Procrastination: Alcohol, Drugs and You

Fear of Failure
October 24, 2014
Turn A Phrase
November 7, 2014

Procrastination is the practice of carrying out less urgent tasks in preference to more urgent ones, or doing more pleasurable things in place of less pleasurable ones, and thus putting off impending tasks to a later time, sometimes to the “last minute” before the deadline.

Procrastination typically involves some type of “diversionary” action.  One often hears the words:  “I’ll fix the problem later.”  This can become such an automatic, complex, problematic habit that it creates intense negative emotion.  Procrastination leads to feelings of self-defeat, a lessening of self-confidence and an increase in anxiety and/or depression.

Procrastination, alcoholism, drug abuse and other addictions all appear to involve difficulty in dealing with unpleasant feelings, an inability to tolerate tension, and a desire to take the easy road in managing life stressors.  People who get into the vicious loop of procrastination and addiction will have a tendency to follow the path of “least resistance”.  It is easier to deal with the “issue” later and accept the “gratification” now.  This action works to solidify these two self-defeating problems and the cycle continues.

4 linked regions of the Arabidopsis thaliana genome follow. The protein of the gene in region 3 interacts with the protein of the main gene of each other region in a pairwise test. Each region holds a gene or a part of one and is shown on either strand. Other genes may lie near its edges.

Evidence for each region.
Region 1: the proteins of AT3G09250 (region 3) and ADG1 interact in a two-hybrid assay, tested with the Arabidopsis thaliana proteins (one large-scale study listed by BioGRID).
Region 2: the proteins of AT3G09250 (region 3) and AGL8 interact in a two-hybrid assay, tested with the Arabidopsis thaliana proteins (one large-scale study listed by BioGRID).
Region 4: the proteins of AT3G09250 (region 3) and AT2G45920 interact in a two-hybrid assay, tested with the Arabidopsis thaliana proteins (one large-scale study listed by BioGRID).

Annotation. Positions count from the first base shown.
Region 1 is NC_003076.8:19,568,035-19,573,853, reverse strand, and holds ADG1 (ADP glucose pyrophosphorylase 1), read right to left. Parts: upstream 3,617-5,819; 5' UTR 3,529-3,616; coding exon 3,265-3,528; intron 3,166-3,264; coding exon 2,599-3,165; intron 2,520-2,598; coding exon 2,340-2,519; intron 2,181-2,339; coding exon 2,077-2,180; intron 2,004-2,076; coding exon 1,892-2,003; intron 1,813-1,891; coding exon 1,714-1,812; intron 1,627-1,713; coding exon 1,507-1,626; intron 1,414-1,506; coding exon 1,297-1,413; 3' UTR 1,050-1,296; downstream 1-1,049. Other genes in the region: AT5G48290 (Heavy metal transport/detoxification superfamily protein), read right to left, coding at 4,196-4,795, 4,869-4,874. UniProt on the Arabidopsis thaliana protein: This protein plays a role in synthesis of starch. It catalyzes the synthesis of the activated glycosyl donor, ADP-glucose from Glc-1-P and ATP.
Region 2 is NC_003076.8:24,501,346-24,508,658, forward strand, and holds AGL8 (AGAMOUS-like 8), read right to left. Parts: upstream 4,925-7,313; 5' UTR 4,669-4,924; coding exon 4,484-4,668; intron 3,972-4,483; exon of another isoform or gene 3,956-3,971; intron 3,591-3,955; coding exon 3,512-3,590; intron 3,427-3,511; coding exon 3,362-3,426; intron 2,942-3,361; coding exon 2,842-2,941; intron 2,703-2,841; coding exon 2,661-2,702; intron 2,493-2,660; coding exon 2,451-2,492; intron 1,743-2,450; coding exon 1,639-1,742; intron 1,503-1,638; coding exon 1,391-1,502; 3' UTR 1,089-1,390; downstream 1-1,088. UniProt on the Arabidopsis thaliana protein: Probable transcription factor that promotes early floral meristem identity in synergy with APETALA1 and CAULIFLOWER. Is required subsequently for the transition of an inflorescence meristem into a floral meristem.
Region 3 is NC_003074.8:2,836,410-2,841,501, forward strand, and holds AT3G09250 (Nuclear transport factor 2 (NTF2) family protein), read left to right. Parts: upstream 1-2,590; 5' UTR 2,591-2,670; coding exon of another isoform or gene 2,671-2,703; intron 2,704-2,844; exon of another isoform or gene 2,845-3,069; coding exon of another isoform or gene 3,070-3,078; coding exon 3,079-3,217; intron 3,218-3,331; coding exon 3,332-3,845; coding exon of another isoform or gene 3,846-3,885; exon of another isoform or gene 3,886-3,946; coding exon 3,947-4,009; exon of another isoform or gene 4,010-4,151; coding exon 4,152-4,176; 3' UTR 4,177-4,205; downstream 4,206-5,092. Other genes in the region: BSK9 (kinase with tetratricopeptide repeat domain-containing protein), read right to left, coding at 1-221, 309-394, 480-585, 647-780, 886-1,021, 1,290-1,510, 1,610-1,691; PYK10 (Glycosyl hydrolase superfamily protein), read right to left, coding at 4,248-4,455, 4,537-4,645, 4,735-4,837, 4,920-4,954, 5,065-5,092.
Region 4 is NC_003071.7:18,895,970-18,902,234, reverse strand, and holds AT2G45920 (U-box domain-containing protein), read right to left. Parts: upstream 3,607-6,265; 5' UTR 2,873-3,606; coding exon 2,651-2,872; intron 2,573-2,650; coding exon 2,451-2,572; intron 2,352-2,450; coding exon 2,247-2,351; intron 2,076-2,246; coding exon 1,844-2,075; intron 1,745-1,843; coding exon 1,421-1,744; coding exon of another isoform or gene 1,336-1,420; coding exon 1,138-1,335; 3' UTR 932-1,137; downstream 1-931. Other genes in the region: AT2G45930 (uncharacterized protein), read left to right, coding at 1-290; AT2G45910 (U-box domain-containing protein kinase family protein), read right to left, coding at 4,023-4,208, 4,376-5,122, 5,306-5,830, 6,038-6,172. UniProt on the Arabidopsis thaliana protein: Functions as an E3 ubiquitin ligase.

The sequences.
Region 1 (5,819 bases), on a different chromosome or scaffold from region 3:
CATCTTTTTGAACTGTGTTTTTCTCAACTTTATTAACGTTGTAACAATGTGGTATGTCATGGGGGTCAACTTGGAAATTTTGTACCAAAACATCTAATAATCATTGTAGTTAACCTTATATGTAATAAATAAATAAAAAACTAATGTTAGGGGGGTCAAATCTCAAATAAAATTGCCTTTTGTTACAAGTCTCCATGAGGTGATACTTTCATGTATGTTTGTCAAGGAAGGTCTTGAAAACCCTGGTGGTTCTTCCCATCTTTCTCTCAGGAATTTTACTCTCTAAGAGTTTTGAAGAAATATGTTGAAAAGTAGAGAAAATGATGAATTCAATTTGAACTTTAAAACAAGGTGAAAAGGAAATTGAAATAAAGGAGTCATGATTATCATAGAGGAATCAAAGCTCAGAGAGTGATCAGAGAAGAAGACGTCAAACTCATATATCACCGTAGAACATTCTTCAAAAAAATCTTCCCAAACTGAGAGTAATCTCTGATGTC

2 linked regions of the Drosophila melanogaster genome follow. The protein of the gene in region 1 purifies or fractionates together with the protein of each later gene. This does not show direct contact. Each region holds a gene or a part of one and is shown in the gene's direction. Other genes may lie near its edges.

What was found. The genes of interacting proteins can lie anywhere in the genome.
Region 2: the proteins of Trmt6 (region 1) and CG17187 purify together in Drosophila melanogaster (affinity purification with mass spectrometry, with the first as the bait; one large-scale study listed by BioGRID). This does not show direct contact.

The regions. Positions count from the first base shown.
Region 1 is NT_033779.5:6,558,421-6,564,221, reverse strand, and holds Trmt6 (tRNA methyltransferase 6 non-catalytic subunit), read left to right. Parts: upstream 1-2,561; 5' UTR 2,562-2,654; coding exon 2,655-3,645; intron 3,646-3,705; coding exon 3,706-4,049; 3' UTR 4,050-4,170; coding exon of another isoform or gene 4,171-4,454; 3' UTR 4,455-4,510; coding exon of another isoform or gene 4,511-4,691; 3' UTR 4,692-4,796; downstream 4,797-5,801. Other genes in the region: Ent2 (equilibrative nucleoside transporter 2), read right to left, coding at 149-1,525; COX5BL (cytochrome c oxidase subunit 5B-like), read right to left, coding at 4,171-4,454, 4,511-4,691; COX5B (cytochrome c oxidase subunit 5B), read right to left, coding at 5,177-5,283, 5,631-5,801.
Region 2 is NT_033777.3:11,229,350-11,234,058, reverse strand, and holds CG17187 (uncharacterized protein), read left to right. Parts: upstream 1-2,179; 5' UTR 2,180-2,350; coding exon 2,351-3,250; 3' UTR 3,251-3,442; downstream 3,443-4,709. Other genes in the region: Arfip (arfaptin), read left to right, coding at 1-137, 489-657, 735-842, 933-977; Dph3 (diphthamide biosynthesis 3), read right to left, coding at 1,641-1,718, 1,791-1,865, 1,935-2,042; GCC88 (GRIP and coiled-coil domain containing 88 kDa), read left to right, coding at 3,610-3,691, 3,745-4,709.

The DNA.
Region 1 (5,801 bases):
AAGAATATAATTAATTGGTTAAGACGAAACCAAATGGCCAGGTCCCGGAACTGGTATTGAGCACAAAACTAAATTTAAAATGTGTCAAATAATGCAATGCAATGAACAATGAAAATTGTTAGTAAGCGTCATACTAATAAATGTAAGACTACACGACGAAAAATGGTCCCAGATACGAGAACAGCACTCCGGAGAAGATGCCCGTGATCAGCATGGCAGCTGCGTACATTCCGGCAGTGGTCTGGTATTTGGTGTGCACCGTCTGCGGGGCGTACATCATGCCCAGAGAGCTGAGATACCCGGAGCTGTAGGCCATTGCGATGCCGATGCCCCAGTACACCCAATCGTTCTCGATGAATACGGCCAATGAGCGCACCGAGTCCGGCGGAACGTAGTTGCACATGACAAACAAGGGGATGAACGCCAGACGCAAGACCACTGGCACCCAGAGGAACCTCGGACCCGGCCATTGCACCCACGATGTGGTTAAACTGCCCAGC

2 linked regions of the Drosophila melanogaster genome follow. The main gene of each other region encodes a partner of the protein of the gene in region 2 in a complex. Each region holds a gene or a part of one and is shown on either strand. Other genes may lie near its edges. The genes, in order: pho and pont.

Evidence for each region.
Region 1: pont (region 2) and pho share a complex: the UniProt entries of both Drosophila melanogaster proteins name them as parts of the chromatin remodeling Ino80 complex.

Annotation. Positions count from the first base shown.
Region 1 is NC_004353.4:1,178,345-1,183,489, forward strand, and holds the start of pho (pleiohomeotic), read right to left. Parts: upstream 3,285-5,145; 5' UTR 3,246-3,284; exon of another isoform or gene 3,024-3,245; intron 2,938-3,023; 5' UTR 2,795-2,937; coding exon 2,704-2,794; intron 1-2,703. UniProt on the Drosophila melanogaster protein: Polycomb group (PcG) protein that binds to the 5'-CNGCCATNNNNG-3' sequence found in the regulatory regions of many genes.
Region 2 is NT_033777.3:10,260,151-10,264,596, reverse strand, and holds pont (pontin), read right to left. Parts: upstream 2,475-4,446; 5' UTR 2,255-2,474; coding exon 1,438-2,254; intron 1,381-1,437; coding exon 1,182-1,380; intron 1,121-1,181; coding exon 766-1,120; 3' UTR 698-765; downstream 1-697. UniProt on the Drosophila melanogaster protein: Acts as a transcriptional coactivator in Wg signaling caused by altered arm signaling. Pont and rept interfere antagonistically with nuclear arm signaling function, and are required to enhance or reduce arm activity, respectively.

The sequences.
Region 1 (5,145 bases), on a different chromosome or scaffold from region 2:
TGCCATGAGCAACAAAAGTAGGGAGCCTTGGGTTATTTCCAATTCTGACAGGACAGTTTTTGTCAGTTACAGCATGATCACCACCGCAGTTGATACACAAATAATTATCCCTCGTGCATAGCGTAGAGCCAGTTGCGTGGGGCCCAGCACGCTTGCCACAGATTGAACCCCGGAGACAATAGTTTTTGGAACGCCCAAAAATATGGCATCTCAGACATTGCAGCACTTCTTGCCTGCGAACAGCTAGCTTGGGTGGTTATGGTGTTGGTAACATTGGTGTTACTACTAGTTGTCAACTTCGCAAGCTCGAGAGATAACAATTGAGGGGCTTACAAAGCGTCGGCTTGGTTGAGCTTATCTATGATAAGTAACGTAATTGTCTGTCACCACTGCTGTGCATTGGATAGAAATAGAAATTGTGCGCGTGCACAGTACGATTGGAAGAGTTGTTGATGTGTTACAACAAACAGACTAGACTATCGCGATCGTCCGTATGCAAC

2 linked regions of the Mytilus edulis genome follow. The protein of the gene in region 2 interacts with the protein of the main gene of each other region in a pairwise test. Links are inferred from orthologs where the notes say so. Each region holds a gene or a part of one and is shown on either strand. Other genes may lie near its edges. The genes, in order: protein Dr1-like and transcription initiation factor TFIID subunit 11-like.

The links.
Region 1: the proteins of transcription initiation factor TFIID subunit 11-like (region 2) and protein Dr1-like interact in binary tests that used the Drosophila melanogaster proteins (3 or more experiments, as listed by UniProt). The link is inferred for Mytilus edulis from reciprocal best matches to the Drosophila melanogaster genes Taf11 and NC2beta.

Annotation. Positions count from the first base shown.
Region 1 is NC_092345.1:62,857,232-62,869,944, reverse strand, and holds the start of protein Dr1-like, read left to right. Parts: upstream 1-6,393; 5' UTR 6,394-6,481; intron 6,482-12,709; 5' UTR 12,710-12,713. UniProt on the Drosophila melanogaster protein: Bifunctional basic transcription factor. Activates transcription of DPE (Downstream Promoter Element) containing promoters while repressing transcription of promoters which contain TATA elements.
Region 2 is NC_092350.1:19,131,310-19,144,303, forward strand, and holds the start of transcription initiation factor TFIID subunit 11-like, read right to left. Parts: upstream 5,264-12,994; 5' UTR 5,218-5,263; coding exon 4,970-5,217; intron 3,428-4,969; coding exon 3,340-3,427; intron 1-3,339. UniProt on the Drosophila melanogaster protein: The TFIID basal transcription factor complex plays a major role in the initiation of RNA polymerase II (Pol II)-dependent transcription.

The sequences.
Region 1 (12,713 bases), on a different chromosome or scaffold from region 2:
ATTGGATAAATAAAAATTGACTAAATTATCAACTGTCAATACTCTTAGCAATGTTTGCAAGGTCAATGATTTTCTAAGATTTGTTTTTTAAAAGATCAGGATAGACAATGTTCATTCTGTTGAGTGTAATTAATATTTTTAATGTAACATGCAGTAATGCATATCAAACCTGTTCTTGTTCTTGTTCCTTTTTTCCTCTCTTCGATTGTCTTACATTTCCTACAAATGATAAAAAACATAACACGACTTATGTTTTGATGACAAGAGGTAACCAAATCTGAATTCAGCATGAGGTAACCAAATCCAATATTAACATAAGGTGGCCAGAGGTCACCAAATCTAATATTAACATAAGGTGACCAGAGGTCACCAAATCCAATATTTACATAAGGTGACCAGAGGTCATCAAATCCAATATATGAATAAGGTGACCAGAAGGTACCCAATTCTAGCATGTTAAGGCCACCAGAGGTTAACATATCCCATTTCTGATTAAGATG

Some simple techniques to begin to manage the cycle include:

  • Prepare yourself mentally by thinking of these three things: when, not if; the price of delay; and positive thoughts
  • Learn to tolerate discomfort
  • Watch for mental self-seductions (“I’ll do it tomorrow.” “I deserve a break.” Etc.)
  • Dispute mental diversions (ex: “I really don’t have much time left and other things are sure to come up later.”)
  • Overcome the fear of failure – get an accurate picture of what success means to you

“The best way to get something done is to begin.” – Anonymous

Omega J. Galliano
Owner/Therapist - MFT, LADC, LP - Meg obtained a Master of Science degree in Clinical Psychology and since college has been busy working in the behavioral health field. As a Nevada licensed marriage and family therapist, Nevada licensed alcohol and drug counselor, Minnesota licensed psychologist, and a Distance Credentialed Counselor, she has held various management positions in national corporations.